A quick look at the cURL Library

It was only until recently I discovered the PHP: cURL Library. I’ve been using homegrown functions for fetching HTTP requests, but with the cURL it’s not as much a hassle as it used to be. Remember that the cURL isn’t a PHP standard, and you need to install the extension.

The basic functions

I do have a tendency to forget the most basic cURL functions, so I’ve decided to make a quick post here I can use for references my self. It’s basically a small cURL tutorial.
I’ll start out with listing, a few basic functions, sorted in the order in which you use them.

Function Description
curl_init This creates a curl handle, which is passed with the rest of the functions. You can set the URL as an argument to this function, although I prefer to use the curl_setopt function.
curl_setopt Sets the options of the cURL handle (returned from curl_init), an option could be the URL, POST vars, header and so on. There’s many options, so refer to the constants list in the PHP manual.
curl_exec Execute your cURL with all the settings. Depending on the CURLOPT_RETURNTRANSFER option, it will return the content or, true or false.
curl_close Free up the handle when you’re done..

Simple HTTP get

This will use HTTP to call a website, and get the content. Basically this is just a file_get_contents, except you have all the extra options cURL give you:

// 1) Create the curl handle:
$ch = curl_init();
// 2) Set the options you want for the current handle:
curl_setopt($ch, CURLOPT_URL,            "http://www.example.com/");
curl_setopt($ch, CURLOPT_RETURNTRANSFER, true);
curl_setopt($ch, CURLOPT_CONNECTTIMEOUT, 10);
// 3) Retrieve the data:
$data = curl_exec($ch);
// 4) Close up:
Snippet of the data output<!DOCTYPE HTML PUBLIC "-//W3C//DTD HTML 4.01 Transitional//EN">


Like mentioned we could use var_dump(file_get_contents(“http://www.example.com”)) to get the exact same output, but as an added bonus (on top of the vast set of options) cURL actually performs better than FGC. Read more »

PHP Ping

pingThis is simply a copy of my old PHP Ping article (2005). I’ve done no content editing, only thing I’ve changed is the layout.

1. Introduction

Notice: I will change between binary, decimal and hexadecimal notations, but if you let your mouse rest above the number, the 2 other notations will apear. Try moving your mouse over this number: 1010 0001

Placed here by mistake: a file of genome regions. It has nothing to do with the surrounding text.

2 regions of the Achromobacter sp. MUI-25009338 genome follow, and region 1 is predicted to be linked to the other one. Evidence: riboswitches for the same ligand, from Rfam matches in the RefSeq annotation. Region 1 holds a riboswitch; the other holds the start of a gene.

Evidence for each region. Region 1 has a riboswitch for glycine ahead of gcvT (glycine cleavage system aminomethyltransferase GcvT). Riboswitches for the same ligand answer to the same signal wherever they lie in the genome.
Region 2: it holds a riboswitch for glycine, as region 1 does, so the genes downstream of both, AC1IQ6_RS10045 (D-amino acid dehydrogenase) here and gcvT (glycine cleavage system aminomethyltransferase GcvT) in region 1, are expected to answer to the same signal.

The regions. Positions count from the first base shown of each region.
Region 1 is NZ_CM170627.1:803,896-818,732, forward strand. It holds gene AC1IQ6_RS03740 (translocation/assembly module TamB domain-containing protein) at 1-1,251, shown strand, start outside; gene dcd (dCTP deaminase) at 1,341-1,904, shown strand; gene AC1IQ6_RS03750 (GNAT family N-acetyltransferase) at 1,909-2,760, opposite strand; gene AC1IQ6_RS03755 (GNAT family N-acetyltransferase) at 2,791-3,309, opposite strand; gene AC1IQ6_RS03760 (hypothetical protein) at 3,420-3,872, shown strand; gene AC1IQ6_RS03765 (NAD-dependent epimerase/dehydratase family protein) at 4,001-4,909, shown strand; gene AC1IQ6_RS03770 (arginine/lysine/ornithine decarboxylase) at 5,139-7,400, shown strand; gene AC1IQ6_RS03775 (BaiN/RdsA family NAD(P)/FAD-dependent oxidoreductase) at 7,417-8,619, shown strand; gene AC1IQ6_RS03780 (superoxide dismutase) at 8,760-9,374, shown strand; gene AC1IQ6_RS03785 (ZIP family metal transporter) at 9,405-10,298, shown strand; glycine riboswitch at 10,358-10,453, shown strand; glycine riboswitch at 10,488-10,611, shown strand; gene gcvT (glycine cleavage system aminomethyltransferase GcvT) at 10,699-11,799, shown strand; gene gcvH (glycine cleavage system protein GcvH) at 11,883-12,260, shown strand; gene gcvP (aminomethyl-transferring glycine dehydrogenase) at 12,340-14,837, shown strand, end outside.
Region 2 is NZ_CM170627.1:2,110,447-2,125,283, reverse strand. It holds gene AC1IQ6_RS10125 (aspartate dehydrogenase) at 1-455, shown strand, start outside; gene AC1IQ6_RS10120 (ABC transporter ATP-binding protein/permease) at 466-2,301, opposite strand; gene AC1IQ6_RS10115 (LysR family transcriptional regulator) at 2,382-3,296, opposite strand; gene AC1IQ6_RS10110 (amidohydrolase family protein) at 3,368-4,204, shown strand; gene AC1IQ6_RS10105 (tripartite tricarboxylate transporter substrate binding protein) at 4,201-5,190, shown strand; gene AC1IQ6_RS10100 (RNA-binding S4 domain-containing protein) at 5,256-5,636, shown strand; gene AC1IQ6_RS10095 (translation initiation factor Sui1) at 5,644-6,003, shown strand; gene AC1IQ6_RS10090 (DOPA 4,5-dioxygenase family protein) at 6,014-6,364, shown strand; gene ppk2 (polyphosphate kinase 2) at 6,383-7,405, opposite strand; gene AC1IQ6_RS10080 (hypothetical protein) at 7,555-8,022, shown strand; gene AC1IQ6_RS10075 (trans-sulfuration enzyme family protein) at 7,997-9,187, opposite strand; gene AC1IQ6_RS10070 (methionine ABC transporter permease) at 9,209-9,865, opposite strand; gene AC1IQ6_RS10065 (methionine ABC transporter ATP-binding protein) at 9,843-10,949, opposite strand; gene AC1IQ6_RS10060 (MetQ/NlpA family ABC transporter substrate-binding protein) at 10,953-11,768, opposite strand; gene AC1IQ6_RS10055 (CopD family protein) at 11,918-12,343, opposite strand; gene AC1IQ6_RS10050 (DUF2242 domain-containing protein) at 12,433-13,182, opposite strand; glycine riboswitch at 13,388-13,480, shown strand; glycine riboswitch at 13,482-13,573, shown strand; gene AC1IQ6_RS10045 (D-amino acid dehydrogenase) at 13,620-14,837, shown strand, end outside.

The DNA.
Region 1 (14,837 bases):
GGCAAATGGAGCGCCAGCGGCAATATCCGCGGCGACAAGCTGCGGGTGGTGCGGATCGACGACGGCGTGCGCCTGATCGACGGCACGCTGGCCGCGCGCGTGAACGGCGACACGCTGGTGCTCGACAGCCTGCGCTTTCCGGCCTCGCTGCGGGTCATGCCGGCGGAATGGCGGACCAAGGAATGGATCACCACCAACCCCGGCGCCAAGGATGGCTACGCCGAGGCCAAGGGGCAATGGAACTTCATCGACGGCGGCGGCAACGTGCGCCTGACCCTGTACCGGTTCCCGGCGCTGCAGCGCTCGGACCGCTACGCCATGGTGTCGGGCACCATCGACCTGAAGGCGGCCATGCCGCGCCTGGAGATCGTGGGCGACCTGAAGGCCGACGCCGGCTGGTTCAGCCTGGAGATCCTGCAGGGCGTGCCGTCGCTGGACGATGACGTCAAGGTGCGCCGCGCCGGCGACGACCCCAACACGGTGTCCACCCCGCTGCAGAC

Before you start, let me warn you, that this may seem as some heavy reading, but hang in there.
Remember you have to enable socket programming, if you’re not sure how this is done, referer to the PHP manual, on installing[1] PHP.
This article will walk you through creating a valid ping function in PHP. And in this process I will be covering network programming (shortly, you can always read about that somewhere else) and working with bitwise operations[2]. First off we’ll be discussing how a valid ping (or Echo message, of the Internet Control Message Protocol).

1.1 Echo Message

To make a valid ping to another network device, it’s important you follow the ICMP standard, they can be found in RFC-792[3]. And yes you’re absolutly right RFC documents are just as boring as the dictionary, but sometimes they come in handy. I’ve decided to run through the standard quickly, so we can move on.
It’s build up by 6 fields, which looks like the following:


(8 bit)

(8 bit)

(16 bit)

(16 bit)
Sequence Number

(16 bit)

(… bit)

Yep, it might seem a little confusing I know, but it’s not that hard to understand. It’s nothing but a single line of bits, starting with type and ending with data, now let me explain them a little deeper:

  • Type: This defines what kind of message we whish to send. What we want to send is an Echo Request, which has the type 1000, there’s a long list[4] of different messages, and their purpose.
  • Code: In our case we set the code to 0000, because the echo message dosn’t have any other options. You can compare the Type with the function and the Code with the parameters.
  • Checksum: The checksum[5] is calculated when then package is assembled, to start with we set the checksum to 0000 0000. Then later the checksum is calculated by one’s Complement. If you’re not use to binary operations, this will be hard to explain, and there’s no easy reading on the net, try to google it[6].
  • Identifier: In the original ping program, this is the UNIX process ID, but in our ping it can be anything. Normaly I just set it to 0000 0000, but it’s all up to you. In some cases it could be smart to make it unique so you can recongnize your ICMP package.
  • Sequence Number: Again just a number, in our case it’s 0000 0000 as the Identifier. But a good use for this, is to increment it if you run more than 1 ping at a time.
  • Data: This can be any data. In our case, we use: “Scarface”

So basicly that is the package we wish to make, for our ping to be correct. The hard thing here is the checksum, we will work with this later on in the article.

2. Sockets

Before we start designing our package (well talking about calculating the checksum), lets talk a little about network programming.
Normally when people talk about network programming, they’re talking about TCP/IP or UDP/IP protocols. But we are going to use the ICMP protocol. But enough about that, let’s start looking at the functions we’ll be using.
Read more »

Hello World

Just a quick hi there.
This is my first attempt on a blog, and for starters I will be converting my previous PHP artices into blog posts. This will allow for comments and questions on the articles, and I’ve long been hungry for some feedback. But still to lazy to write a simple comment feature for my articles.

Anyway, that was it for starters, just wanted to have a post I could play a bit around with.